clocking_onMost employers are familiar with the procedure to be applied when dealing with flexible working applications which have been around, on a legislative basis, since 2003. Initially the right to request flexible was confined to the parents of children under six or of disabled children under 18.

In 2007 the right was extended to carers of adults and in 2011 to parents of children under 18. With effect from 30 June 2014 the right is extended to all employees who have 26 weeks’ continuous employment at the time the application is made. Only one application per year may be made.

As a result, now is a good time to recap the key elements of fairly handling a request for flexible working. The first thing to bear in mind is that the entitlement is to request flexible working rather than an entitlement to flexible working on request. Nonetheless, employers must take request for flexible working seriously. What does that mean in practice? If an application is refused then the employer may be required to justify the decision, both in terms of the steps taken to consider it and the substantive reason for rejection.

According to the ACAS draft guidelines valid reasons for rejection may include:

  • Burden of additional costs
  • Inability to reorganise work among existing staff
  • Inability to recruit additional staff
  • Detrimental impact on quality
  • Detrimental impact on performance
  • Detrimental effect on ability to meet customer demand
  • Insufficient work for the periods the employee proposes to work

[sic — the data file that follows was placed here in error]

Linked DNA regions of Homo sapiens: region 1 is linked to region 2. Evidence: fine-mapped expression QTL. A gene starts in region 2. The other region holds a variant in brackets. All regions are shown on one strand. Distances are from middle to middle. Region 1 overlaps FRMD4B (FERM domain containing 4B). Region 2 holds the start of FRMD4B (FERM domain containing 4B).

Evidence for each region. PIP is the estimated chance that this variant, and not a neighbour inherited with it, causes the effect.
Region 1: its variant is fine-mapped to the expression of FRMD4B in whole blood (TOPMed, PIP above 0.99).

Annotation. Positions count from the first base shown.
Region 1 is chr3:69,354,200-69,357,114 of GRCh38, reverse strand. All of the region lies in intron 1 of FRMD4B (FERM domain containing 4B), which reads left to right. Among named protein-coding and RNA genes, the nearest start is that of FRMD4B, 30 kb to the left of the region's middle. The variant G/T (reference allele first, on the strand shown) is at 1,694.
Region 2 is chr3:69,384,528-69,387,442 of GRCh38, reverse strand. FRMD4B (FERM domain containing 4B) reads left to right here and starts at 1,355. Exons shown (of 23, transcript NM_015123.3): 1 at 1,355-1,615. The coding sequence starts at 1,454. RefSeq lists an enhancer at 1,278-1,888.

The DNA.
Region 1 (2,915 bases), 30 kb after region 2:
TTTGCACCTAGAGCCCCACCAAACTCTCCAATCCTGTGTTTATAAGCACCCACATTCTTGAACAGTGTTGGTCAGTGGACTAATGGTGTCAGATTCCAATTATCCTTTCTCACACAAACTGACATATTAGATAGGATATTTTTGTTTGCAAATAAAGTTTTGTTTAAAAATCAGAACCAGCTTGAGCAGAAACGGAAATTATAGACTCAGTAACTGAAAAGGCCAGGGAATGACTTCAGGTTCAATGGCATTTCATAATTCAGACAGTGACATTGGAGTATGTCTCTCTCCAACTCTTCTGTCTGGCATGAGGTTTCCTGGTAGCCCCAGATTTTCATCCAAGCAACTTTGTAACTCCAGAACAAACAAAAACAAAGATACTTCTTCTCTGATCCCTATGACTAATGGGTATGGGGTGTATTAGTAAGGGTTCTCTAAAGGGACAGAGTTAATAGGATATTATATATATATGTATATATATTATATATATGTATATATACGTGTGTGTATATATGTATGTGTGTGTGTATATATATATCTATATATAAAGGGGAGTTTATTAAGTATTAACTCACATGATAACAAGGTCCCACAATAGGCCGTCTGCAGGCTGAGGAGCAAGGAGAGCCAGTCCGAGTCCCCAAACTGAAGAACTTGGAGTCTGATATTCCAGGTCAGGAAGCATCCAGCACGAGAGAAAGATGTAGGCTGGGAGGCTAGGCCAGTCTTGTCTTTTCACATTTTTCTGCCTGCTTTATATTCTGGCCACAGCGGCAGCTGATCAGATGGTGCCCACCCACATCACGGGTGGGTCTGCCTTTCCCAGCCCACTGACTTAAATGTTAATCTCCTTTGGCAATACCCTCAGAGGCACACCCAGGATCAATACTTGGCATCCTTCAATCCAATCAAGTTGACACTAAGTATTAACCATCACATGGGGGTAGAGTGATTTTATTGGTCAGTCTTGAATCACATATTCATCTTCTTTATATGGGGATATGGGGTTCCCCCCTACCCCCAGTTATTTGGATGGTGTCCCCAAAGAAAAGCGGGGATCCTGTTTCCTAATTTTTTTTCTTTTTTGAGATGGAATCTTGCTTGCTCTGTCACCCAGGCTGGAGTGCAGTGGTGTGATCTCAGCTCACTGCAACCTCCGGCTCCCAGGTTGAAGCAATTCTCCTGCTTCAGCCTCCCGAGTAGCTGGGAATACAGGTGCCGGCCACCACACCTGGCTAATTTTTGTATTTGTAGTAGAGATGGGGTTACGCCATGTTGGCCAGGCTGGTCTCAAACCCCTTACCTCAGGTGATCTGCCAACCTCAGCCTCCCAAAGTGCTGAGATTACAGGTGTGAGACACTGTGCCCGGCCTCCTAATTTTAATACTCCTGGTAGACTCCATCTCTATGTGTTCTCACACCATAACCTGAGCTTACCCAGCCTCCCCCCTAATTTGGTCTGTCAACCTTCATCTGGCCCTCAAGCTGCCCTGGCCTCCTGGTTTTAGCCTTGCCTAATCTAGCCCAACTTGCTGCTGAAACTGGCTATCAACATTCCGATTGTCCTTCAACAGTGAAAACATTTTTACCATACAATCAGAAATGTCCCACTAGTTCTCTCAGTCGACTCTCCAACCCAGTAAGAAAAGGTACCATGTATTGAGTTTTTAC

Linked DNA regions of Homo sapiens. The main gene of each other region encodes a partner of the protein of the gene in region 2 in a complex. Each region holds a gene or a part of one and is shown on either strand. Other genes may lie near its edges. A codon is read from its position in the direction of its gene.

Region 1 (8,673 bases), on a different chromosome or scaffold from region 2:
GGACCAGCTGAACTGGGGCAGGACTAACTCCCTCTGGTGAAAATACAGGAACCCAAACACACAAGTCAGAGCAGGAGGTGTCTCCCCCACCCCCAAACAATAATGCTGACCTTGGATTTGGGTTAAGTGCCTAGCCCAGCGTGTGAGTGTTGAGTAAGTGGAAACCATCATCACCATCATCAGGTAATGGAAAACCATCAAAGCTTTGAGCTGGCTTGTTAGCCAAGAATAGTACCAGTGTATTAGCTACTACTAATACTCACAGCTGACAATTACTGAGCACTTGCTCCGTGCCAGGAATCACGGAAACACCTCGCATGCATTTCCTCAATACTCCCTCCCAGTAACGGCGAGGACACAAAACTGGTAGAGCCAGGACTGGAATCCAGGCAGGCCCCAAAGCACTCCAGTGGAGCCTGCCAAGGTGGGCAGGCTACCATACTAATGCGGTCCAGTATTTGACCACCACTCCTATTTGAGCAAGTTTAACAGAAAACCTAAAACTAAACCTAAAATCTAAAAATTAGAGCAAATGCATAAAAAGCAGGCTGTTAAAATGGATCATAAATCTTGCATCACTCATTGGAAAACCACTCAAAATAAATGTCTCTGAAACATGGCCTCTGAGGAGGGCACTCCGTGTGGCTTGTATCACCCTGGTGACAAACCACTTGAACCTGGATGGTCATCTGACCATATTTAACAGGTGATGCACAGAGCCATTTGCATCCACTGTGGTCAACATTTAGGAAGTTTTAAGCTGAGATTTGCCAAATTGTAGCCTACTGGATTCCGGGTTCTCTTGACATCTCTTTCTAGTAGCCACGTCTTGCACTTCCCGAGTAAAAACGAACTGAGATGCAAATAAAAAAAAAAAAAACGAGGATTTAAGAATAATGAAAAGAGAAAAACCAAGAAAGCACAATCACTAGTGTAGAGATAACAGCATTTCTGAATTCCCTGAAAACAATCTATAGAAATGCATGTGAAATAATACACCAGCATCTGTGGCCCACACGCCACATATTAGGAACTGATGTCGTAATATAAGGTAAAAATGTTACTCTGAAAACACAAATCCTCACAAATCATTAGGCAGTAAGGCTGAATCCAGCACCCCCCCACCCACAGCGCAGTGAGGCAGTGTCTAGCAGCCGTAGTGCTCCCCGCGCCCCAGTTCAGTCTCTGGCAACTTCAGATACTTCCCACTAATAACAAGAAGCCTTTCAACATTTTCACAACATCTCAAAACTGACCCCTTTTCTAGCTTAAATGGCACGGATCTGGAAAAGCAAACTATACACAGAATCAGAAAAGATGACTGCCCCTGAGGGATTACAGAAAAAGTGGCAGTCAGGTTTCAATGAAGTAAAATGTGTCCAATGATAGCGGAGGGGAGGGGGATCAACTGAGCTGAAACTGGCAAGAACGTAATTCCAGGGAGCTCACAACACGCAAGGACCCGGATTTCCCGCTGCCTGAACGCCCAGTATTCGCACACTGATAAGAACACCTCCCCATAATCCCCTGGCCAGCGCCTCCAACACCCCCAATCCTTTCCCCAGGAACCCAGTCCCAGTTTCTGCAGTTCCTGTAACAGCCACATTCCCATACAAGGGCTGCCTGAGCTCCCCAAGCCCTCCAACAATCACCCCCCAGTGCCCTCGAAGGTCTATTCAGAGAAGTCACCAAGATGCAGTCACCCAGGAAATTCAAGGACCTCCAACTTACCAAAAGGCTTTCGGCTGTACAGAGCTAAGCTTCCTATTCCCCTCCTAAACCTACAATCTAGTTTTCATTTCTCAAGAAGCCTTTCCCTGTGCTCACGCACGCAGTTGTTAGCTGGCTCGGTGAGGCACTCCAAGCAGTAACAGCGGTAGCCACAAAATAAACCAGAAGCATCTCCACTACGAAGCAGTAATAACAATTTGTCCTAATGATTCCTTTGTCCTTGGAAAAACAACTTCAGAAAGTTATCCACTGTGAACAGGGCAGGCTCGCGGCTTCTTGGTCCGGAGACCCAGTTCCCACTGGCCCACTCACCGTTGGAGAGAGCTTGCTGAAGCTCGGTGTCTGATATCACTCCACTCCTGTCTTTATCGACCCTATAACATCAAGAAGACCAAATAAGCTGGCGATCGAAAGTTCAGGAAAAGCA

• Planned structural change to the business

However, employers should bear in mind that it is not enough to give the reason; if called upon to do so the employer may be required to justify the reason.

It is also important to consider the different types of flexible work that might be available or appropriate, including:

  • Part-time working
  • Flexi-time – scope to change work hours outside of “core” business periods
  • Job-sharing
  • Working from home or remotely
  • Compressed hours – for example, fitting a five-day week into four days
  • Term-time working – paid or unpaid leave during school holidays
  • Annual hours – agreed hours split into “set” and “reserve” shifts, worked as demand dictates

There are certain types of work that just aren’t suited to flexible working and a good example is shift working. Where there are established shift patterns the employer will nearly always be able to demonstrate a disproportionate impact on organisation of work and performance that will justify refusal.

Taking into account the need to demonstrate fairness, we still recommend use of the statutory forms, available to our subscribers and here.

The changes bring with them the risk of potential pitfalls for the well-meaning but unwary employer. For example, giving priority to parents or carers will amount to unreasonable refusal of a request by a non-parent or carer. Equally refusing a request by a woman but allowing a similar request by a man is likely to amount to indirect discrimination because it is generally more difficult for women to accommodate full time working arrangements than men. The room for potentially costly mistakes to be made is obvious.

It is also worth bearing in mind that, from 2015, mothers and fathers will be able to share 12 months’ “maternity” leave. The only rule (apart from that only the mother can take the first two weeks following the birth) is that only 12 months can be taken in total, of which nine months will qualify for “maternity” pay. Do your contracts take into account the possibility that men might claim maternity leave (in addition to paternity leave and/or parental leave?). This is something that you should be planning for now. If you want any further guidance then please do not hesitate to contact one of our employment lawyers who will be pleased to assist. It is also worth consulting the guidance available from ACAS.